This is from the Star.
No doubt Flaherty is converted on the issue of stimulus spending. So is George Bush even on his way out of office. The whole motley crew are born again Keynesians. Of course military Keynesianism has been a staple of the US economy and military spending increases are part and parcel of Harper policy.
In spite of Flaherty's conversion as the article mentions Flaherty did not give much in the way of specific information. However, it sounds as if there will be enough to satisfy Ignatieff and send the coalition to the dustbin of history.
NDP, Flaherty meet for talks ahead of budget TheStar.com - Canada - NDP, Flaherty meet for talks ahead of budget
Finance minister claims he's had 'conversion' on rescue spending, opposition critic says
January 14, 2009 Les WhittingtonOTTAWA BUREAU
OTTAWA–Finance Minister Jim Flaherty, who has long opposed government rescue packages, is confirming privately that his Jan. 27 budget will contain major spending to try to bolster the economy, the New Democrats say.
NDP finance critic Thomas Mulcair said Flaherty claimed in a closed-door chat last night to have undergone a "real conversion" on the need for government spending.
But after the 90-minute pre-budget discussion, Mulcair said he is far from convinced the Conservatives will fulfill Prime Minister Stephen Harper's recent promise to pump billions of dollars into the staggering economy.
"Both Mr. Harper and Mr. Flaherty have a long record of being precisely against that," Mulcair (Outremont) told reporters.
The meeting with Flaherty came as federal parties continued to manoeuvre in advance of the budget, which will spell the fate of Harper's Conservative minority government.
In Toronto, NDP Leader Jack Layton met privately with newly installed Liberal Leader Michael Ignatieff to talk about the Liberal-NDP alliance that is threatening, with the help of the Bloc Québécois, to topple Harper and take power as a coalition government.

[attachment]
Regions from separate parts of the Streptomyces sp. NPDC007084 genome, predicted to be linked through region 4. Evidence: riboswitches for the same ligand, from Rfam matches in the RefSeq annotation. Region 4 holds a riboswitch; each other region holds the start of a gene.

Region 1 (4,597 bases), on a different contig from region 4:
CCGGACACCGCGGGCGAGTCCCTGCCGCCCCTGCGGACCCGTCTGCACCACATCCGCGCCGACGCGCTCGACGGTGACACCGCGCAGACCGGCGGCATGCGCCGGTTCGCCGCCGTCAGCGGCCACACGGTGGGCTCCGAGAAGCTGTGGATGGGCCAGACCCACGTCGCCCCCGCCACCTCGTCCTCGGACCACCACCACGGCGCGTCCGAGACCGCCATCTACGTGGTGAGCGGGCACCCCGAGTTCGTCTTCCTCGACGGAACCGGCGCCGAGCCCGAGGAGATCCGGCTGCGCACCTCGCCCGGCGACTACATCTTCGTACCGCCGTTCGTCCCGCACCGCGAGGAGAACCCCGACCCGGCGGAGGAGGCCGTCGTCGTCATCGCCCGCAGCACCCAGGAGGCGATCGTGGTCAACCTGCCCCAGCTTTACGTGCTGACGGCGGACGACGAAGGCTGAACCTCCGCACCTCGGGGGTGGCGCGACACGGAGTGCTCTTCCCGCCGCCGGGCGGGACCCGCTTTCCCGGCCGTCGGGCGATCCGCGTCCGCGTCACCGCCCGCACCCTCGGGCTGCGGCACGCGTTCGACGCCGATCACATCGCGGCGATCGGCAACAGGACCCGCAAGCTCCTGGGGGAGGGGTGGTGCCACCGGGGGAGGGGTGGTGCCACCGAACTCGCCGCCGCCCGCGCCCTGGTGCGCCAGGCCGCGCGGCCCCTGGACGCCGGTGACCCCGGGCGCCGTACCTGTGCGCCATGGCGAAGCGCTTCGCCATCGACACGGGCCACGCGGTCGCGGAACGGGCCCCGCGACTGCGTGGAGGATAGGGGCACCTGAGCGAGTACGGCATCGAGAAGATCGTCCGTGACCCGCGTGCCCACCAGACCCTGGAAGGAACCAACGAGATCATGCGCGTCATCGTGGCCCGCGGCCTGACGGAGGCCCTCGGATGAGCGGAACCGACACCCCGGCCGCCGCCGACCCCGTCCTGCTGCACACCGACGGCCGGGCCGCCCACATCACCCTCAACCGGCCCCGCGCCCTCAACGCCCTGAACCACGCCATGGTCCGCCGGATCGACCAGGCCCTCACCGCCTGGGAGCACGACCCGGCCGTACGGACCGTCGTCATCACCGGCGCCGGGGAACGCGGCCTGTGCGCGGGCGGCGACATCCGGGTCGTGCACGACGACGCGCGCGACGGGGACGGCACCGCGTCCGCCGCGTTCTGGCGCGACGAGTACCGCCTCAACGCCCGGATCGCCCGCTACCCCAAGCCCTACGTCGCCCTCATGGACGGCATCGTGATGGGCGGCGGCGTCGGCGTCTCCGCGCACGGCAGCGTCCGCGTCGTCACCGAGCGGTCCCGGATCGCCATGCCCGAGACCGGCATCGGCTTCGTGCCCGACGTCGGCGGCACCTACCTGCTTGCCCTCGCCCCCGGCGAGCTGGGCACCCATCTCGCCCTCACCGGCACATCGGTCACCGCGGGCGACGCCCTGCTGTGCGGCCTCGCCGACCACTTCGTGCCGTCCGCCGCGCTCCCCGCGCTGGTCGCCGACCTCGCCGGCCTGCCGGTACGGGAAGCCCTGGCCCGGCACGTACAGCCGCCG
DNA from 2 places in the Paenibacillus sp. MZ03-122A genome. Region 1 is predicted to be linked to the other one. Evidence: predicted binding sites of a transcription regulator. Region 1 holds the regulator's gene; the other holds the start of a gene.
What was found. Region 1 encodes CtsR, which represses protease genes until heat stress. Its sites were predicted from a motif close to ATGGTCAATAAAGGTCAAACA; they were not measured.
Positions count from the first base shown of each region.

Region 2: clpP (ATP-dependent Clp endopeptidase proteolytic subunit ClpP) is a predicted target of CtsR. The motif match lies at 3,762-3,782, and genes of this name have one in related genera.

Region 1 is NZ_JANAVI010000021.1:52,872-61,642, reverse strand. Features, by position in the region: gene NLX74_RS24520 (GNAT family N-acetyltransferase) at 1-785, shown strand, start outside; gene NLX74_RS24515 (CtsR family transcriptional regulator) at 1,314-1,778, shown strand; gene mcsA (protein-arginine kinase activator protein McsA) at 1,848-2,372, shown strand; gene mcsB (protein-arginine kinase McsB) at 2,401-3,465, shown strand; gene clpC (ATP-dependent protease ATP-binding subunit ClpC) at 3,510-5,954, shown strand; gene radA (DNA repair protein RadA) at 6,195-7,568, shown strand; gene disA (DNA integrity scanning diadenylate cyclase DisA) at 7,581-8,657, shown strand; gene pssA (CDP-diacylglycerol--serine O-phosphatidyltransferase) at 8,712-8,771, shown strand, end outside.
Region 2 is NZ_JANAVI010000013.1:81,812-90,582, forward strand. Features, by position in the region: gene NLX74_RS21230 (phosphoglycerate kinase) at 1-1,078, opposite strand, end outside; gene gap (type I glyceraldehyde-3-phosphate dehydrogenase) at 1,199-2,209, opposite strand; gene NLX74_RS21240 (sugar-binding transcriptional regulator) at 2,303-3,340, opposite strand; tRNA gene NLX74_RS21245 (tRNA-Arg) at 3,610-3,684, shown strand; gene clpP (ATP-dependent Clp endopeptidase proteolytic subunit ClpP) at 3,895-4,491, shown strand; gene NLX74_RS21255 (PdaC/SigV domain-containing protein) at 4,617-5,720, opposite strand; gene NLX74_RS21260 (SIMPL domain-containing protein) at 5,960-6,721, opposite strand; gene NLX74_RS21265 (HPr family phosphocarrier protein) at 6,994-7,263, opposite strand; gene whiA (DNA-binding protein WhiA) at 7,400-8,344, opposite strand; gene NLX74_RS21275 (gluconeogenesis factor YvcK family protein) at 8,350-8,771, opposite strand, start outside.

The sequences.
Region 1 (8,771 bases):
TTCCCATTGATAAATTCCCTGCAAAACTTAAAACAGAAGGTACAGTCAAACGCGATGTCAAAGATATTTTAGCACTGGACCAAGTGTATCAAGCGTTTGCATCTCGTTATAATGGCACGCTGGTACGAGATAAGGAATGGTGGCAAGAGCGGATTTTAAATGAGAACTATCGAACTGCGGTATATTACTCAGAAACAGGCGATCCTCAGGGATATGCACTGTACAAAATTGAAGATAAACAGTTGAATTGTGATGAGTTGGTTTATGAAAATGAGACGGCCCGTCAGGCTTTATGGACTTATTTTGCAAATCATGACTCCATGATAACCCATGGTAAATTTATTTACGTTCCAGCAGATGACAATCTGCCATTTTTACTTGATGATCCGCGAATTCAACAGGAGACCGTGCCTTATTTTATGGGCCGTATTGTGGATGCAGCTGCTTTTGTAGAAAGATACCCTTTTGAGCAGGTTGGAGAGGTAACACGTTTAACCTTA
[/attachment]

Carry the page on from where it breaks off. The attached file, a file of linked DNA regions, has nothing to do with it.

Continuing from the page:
Ignatieff declined to speak about the meeting with Layton.
And an aide to the Liberal leader would only say it was a cordial chat and that nothing that was said changed the pact between the two parties.
In an interview with CTV News, Layton said the "marriage" of the two opposition parties was still intact after the meeting with Ignatieff.
The future of the coalition and the opposition parties' response to the budget have been a matter of intense speculation.
In a press conference before meeting Flaherty, Mulcair said the NDP is almost certain to vote against the budget but he held out a slim possibility that his party could change its mind if the Tories offer a major economic support package.
The NDP's demands for the budget include $32 billion in spending on improved access to employment insurance for laid-off workers, more money for infrastructure projects to boost the economy, increased support for families and job-creation measures.
NDP caucus chair Judy Wasylycia-Leis, who also met with Flaherty, said the finance minister provided no details on possible increased social spending to help hard-hit families.
"Frankly, he's just non-committal" on social spending, Wasylycia-Leis (Winnipeg North Centre) told reporters. "I'm still very worried that ordinary Canadians are not going to see the kind of protection they need ... just to survive."
The Liberals and NDP joined forces to try to oust the Harper government after Flaherty's Nov. 27 economic policy statement failed to meet opposition party demands for an economic stimulus package.
With the support of the Bloc, the Liberals and NDP were prepared to topple Harper in a vote of confidence in Parliament last month. However, Conservatives steered clear of defeat by suspending the House of Commons until Jan. 26.
But the future of the coalition later came into question after Ignatieff took over as interim leader of the Liberals from Stéphane Dion, who negotiated the coalition pact with the NDP.